The differences between an expert’s methodology and an expert’s opinion were discussed in a case stemming from the conviction of a money manager whose “Ponzi scheme” bilked investors out of $162 million. The money manager ran hedge funds in Florida that collapsed in January 2009 after some investors tried to retrieve their money.
Plaintiff alleged that the Defendant bank failed to comply with federal banking regulations and the bank’s own internal procedures allowed the money manager to conduct the scheme.
District Judge for the Middle District of Florida heard arguments on the Plaintiff’s motions to exclude the testimony of Defendants’ experts, who was a financial banking expert witness. Likewise, the Defendants filed motions to exclude the testimony of the Plaintiff’s experts including an expert formerly with the Office of the Controller of the Currency (OCC).
The judge wrote that the expert’s conclusions must be sufficiently related to the methodology in order to be admissible. Further, he explained that conclusions and methodology are not entirely distinct from one another. “Experts,” the judge opined, “commonly extrapolate from existing data.” But a court may determine that the analytical gap between the data and the opinion is too wide and disallow the expert’s testimony.
The judge clarified that to properly determine the admissibility of the expert’s testimony; it should be considered in the context in which it’s offered. In her report, the defendant’s expert explained that she was hired to offer expert opinion in rebuttal to the plaintiff’s financial expert’s opinion. Her qualifications to provide that testimony were demonstrated by her extensive experience in banking regulation, banking practices relating to the Bank Secrecy Act, and suspicious activity reporting policies and procedures. However, the judge noted that she wasn’t hired to speak to the applicable standard of care or whether suspicious activity occurred in the accounts at the bank. As a rebuttal expert, she was limited to criticizing the methodology of the opposing expert’s analysis.
The judge wrote that, while a rebuttal expert may criticize the methodology of an opposing expert, the expert shouldn’t be called only to bolster the arguments lawyers can draw from the cross examination of the opposing expert.
The defendant’s financial banking expert opined that the “BSA imposed obligations on banks to report to the government certain suspicious activity” but “did not create any obligation on a bank to, or expectation that a bank would, protect its depositors or borrowers, or the customers, investors, or clients of any of them, from crimes committed against them.” In her report, the expert concluded that, with regard to Defendants’ obligations under the Bank Secrecy Act:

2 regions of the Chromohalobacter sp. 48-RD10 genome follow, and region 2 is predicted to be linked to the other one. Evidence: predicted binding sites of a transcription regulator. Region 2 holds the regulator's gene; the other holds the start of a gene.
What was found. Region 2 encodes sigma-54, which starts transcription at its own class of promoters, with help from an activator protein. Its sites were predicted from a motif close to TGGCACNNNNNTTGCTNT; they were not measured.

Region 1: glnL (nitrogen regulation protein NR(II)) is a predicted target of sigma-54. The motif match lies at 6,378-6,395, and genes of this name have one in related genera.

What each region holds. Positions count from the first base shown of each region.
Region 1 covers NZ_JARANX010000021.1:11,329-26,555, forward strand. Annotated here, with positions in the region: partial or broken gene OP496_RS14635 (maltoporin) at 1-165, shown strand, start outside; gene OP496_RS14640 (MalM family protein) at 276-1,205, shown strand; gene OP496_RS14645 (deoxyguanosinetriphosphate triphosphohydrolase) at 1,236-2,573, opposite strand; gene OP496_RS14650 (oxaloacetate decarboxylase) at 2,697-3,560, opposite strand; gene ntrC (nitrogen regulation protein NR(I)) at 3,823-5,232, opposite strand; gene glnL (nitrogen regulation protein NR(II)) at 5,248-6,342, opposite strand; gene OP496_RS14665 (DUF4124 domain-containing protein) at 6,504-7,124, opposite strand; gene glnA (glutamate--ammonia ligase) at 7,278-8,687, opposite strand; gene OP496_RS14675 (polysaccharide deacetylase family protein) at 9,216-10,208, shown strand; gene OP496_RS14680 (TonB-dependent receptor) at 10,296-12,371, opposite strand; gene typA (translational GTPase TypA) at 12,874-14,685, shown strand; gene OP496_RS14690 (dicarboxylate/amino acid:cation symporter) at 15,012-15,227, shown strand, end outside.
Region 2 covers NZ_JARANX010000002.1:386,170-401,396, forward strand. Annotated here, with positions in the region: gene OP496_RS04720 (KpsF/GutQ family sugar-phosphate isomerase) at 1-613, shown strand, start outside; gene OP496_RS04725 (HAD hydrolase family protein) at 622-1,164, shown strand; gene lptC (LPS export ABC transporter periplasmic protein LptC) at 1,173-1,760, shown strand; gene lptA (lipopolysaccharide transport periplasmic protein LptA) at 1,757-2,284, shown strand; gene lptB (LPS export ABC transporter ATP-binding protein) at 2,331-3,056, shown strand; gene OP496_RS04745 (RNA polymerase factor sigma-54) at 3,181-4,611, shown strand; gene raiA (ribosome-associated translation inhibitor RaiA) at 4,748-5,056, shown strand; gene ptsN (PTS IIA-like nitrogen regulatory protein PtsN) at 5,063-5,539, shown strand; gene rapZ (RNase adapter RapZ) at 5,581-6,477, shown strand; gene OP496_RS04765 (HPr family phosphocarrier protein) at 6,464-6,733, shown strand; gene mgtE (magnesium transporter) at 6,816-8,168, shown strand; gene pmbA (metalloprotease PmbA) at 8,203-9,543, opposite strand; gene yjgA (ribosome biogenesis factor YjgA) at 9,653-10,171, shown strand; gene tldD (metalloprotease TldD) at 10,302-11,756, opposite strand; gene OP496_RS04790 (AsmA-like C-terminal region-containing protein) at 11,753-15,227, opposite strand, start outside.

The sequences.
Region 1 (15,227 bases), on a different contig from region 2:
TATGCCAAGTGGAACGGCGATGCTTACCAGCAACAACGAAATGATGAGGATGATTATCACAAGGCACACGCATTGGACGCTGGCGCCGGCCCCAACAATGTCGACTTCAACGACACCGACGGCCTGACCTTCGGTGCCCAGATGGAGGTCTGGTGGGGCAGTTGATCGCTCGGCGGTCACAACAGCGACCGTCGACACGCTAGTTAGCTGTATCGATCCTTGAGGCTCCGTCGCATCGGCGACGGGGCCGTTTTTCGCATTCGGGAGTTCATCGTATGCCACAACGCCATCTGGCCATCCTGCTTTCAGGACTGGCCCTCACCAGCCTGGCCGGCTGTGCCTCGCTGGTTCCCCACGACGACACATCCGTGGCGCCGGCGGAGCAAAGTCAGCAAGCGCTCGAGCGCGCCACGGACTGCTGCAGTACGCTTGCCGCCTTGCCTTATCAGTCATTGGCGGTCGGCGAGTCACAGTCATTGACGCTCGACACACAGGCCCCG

The BSA imposed obligations on banks to report to the government suspicious activity. It did not expect any obligations that a bank would protect its depositors, borrowers, customers, investors, or any related clients from being committed against them. Instead, the obligations and expectations of banks to comply with the BSA and related regulations ran solely to the U.S. Government and the banks’ regulators.
The Plaintiff argued that this was a legal conclusion addressing the legal duties owed by Defendants. The judge agreed and held that as the financial banking expert was not engaged to render an opinion on standard of care. Her opinion was in effect a legal conclusion and inadmissible.
The defendant’s expert witness characterized the plaintiff’s methodology as flawed in discovering suspicious activity in accounts. That said, the judge stressed that the expert didn’t state the preferred methodology and didn’t review the relevant account activities to determine if suspicious activities occurred. Even so, the judge held she was qualified to criticize the flaws she found in the plaintiff’s expert methodology.
Defendant’s banking expert opined that the FFIEC manual “is not intended to be a statement of regulations for banks” and that “[r]egulators did not provide banks with examples of red flags for Ponzi schemes until approximately 2010,” apparently offered to rebut the opposing expert’s findings of “red-flagged activity for transactions dating back to 2001.” Based on her extensive experience, the judge said that this testimony was sufficiently reliable to be admissible.
Based on this, the Judge held that the rebuttal expert offered an opinion disputing the findings referenced by the plaintiff’s financial expert in her report, but offered no factual support for her opinion—that part of her proffered testimony was held inadmissible.